If growing up partly means learning to live with sadness, Inside Out depicts this truth with all the ingenuity and wit of Pixar’s best efforts.
Mostly set inside the head of 11-year-old Riley (voiced by Kaitlyn Dias), the movie imagines that Riley’s psychological state is managed by a team of personified emotions: Joy (Amy Poehler), Sadness (Phyllis Smith), Fear (Bill Hader), Anger (Lewis Black) and Disgust (Mindy Kaling). They’ve had a fairly easy time of things so far – as the only child of affluent, loving parents, Riley’s life has been relatively happy – but with the family moving from Minnesota to San Francisco (to say nothing of impending puberty), Joy finds that her position as the dominant emotion is being challenged.
In short, Joy has to make room for Sadness. The endless delight of Inside Out lies in the inventive ways the movie’s animation literalizes such abstract concepts. While Joy is visualized as a bright sprite – a combination of Tinker Bell and Happy-Go-Lucky’s Poppy – Sadness is a blue, bespectacled blob whose sentences trail off at the end, like faint echoes that persist in spite of themselves. Trying to contain her early on, Joy draws a circle on the ground, pushes her into it and says, “Just make sure all the sadness stays in the circle.”
This all takes place in the command center of Riley’s mind, a translucent tower that looks out over the vastness of her consciousness. Below are floating “islands of personality,” physical manifestations of those qualities that have come to define Riley: her love of hockey, her bonds of friendship, her penchant for goofiness. As Riley’s emotions sway back and forth, these islands shudder and in some cases begin to crumble. The most wrenching moment for me came after Riley’s dad tries to cheer her up by making one of the monkey faces they used to giggle over when she was younger. After she scowls in response, the movie cuts to inside her head, where we watch Goofball Island crumble and fall into an abyss. It’s just one instance of the movie imbuing outlandish imagery with real pathos.
The interior scenes are where most of the Pixar magic really happens.
Director Pete Docter (Monsters Inc., Up), working with co-director Ronaldo Del Carmen, nicely balances the scenes of “real-life” Riley with those inside her head. Still, the interior scenes are where most of the Pixar magic really happens. For reasons I won’t get into, Joy and Sadness find themselves journeying into unfamiliar reaches of Riley’s brain. There, they encounter workers charged with deleting unwanted memories, which are represented by glowing balls. (When they’re feeling mischievous, these workers send a memory of a terrible advertising jingle back to the top of her mind.) Joy and Sadness also meet Bing Bong (Richard Kind), Riley’s long-forgotten imaginary friend, an elephant-like creature who is largely made of cotton candy and sheds candy tears.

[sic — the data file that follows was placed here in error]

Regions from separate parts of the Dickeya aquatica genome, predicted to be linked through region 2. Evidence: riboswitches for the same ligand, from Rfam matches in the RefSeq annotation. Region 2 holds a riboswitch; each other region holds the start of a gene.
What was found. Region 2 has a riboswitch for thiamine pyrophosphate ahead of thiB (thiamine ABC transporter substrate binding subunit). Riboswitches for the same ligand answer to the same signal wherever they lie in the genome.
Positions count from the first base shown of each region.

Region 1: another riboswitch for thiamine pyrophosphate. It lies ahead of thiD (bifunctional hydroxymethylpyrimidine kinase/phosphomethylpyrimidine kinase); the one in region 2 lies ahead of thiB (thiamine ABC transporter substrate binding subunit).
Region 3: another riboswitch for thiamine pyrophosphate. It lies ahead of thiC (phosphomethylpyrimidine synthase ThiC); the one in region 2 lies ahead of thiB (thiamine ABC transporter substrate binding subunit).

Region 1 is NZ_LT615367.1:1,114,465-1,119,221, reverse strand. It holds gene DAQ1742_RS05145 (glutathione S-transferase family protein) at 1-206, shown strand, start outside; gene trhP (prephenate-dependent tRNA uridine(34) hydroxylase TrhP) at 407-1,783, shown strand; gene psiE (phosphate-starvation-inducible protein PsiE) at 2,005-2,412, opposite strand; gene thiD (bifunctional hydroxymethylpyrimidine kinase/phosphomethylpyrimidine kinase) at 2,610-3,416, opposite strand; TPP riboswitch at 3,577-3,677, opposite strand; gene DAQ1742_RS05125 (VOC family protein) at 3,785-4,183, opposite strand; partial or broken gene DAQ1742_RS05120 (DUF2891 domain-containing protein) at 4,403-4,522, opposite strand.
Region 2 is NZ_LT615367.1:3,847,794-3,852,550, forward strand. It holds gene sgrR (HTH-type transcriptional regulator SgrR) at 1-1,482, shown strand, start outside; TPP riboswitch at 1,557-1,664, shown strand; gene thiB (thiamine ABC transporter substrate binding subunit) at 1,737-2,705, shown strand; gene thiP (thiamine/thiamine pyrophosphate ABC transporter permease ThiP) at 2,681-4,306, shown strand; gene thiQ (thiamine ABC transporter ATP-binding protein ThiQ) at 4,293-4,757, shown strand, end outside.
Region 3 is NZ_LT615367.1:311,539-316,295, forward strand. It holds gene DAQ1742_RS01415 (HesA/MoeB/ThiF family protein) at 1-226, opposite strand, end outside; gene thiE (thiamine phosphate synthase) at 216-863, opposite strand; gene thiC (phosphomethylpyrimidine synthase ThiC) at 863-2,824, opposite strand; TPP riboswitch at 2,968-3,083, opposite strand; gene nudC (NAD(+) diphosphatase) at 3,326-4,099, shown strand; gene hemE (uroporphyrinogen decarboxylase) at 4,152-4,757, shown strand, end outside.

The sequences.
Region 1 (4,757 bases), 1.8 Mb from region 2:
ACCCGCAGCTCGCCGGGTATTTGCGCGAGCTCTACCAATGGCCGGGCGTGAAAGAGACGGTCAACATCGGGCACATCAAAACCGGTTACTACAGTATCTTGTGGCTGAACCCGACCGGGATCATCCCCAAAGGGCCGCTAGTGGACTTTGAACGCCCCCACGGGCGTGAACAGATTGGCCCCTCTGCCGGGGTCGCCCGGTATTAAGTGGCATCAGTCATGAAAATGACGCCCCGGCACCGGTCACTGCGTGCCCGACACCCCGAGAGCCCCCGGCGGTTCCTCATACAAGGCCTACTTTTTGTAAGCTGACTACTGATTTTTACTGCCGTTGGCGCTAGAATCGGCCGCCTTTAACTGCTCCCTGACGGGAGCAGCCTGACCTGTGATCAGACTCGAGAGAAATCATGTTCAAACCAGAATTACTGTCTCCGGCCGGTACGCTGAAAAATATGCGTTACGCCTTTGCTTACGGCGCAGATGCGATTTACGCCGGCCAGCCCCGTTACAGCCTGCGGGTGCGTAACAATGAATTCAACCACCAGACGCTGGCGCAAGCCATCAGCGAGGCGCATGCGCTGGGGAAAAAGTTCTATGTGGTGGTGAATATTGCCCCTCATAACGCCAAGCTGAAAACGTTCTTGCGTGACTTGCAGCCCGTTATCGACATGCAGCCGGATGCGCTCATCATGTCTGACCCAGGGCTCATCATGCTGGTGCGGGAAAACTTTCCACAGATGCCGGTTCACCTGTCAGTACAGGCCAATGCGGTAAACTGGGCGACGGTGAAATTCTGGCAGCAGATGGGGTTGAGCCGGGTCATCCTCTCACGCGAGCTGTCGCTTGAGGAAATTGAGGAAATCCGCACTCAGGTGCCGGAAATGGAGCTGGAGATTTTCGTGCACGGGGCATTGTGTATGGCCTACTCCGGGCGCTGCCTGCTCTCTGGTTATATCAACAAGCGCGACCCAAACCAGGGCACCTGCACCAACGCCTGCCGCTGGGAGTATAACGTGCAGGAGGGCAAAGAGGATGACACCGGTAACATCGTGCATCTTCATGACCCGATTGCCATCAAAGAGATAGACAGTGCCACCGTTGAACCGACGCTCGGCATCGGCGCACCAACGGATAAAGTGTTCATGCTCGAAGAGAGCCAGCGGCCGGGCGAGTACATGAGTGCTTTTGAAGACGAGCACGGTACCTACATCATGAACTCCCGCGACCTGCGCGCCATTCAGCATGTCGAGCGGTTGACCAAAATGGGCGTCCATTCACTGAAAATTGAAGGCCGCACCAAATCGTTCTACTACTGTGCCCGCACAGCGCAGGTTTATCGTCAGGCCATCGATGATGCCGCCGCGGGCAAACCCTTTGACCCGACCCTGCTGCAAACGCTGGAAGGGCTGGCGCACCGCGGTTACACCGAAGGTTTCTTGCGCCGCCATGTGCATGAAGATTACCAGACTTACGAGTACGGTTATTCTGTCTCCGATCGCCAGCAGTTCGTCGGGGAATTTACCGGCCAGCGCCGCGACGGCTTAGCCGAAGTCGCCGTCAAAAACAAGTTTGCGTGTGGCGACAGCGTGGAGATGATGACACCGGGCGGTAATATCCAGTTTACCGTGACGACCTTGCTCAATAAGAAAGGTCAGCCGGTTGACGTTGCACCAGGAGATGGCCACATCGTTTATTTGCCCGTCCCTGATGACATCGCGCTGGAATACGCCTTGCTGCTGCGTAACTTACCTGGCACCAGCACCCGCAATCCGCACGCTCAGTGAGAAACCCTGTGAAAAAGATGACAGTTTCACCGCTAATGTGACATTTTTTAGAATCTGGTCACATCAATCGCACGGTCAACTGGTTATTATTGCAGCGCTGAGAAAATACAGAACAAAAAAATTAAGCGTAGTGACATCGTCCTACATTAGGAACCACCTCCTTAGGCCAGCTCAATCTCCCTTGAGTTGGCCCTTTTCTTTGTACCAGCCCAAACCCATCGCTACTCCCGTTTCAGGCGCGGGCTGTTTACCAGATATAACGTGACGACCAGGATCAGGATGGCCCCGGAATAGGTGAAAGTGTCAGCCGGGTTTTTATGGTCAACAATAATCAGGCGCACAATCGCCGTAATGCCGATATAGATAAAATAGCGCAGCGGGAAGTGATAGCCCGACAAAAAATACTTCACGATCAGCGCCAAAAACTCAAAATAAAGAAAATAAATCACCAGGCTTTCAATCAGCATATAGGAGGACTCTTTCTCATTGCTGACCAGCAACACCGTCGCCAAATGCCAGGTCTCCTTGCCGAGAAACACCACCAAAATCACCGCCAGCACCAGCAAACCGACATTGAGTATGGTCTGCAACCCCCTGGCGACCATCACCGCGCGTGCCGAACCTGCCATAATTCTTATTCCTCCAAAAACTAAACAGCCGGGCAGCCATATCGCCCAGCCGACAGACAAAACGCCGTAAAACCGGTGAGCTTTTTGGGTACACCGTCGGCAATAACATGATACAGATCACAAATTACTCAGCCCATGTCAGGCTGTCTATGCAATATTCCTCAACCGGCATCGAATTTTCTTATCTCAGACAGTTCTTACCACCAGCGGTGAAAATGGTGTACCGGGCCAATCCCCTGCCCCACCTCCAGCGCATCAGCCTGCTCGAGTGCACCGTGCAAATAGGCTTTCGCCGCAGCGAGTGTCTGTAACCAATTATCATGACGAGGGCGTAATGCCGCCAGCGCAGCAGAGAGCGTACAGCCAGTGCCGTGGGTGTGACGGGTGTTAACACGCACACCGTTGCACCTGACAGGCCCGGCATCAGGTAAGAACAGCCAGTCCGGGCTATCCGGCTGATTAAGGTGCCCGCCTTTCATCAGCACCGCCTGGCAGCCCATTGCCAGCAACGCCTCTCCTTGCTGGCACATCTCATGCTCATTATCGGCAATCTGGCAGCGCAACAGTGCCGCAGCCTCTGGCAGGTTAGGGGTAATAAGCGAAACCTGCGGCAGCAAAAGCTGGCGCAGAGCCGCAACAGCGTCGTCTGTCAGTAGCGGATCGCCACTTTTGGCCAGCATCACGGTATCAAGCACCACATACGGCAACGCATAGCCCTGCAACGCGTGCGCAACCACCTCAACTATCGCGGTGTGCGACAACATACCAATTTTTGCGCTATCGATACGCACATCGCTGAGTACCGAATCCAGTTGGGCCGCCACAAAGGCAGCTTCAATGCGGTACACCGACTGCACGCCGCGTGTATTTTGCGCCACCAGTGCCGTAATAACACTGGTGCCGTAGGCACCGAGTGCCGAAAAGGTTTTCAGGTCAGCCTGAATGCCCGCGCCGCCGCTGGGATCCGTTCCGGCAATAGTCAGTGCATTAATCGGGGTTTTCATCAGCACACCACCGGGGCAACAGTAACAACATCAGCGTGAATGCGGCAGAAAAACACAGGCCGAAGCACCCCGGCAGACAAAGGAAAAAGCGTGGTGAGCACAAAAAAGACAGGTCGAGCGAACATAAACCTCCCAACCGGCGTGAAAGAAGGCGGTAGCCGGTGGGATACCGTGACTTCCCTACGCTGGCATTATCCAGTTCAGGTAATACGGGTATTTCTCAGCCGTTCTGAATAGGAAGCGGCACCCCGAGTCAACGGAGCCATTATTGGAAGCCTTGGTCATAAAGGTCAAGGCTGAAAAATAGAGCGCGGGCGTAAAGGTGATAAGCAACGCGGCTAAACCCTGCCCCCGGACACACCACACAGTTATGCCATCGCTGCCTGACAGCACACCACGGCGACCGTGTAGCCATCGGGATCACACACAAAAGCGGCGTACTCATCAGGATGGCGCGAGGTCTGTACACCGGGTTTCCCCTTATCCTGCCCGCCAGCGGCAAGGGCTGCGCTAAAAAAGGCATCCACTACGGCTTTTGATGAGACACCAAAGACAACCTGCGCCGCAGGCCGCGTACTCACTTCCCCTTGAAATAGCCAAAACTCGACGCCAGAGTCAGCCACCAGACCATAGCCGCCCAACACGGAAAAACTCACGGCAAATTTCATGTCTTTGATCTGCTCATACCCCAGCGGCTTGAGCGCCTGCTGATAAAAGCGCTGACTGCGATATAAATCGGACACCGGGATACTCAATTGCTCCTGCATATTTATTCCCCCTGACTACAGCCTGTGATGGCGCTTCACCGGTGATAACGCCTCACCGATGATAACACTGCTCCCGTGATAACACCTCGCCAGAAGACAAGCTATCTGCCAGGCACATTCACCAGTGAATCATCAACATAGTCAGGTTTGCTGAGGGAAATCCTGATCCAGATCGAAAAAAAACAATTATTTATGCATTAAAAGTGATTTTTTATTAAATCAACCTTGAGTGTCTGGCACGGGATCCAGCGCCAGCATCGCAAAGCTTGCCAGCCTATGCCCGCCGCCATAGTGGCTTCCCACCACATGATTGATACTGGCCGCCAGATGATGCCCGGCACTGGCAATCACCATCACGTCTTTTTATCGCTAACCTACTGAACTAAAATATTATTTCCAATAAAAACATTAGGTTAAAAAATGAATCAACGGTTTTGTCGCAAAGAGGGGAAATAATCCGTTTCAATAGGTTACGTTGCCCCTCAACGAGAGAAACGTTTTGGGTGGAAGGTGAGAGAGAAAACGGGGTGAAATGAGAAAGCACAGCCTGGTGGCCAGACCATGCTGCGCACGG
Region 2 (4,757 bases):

These three have a series of adventures that are loosely tied to the narrative at large, while also playing like a collection of clever animated shorts riffing on Psychology 101. At one point, Joy, Sadness and Bing Bong enter a tunnel called Abstract Thought, where they’re initially contorted into Cubist versions of themselves and eventually reduced to 2-D incarnations (a gag that especially worked for me, as I was stuck watching the picture in 3-D). Later, they try to take over Dream Productions, hoping to wake Riley up with a pleasant dream but instead subjecting her to an awful nightmare involving a dog trying to literally eat its own tail. And I won’t spoil what they find in Riley’s subconscious, except to note that perhaps only Pixar could breathe life into the tired gag of the scary clown.
For all of its inspired silliness, however, Inside Out never loses that crucial connection to Riley. Her inner life is a consistent reflection of her outer turmoil. That turmoil only seems to grow after a clumsy hockey tryout and a disastrous first day at school, yet rather than wash away the sadness – as most movies, especially kids’ movies, are wont to do – Inside Out comes to embrace it. A key scene involves a despondent Bing Bong, whom Joy immediately, forcefully, attempts to cheer. Yet he can’t move on until Sadness has plopped down next to him and encourages him to cry. This may seem like pop psychology, until you realize that it’s one of the hardest lessons for parents to learn (and Pixar movies are always for the parents first). Especially nowadays, we want to insulate our children from anything remotely prickly; no doubt sadness-free menus are in the works somewhere. By pushing back against that mentality, Inside Out speaks a simple truth, one captured by the surprisingly simple image with which the movie concludes: a young girl’s tearful smile.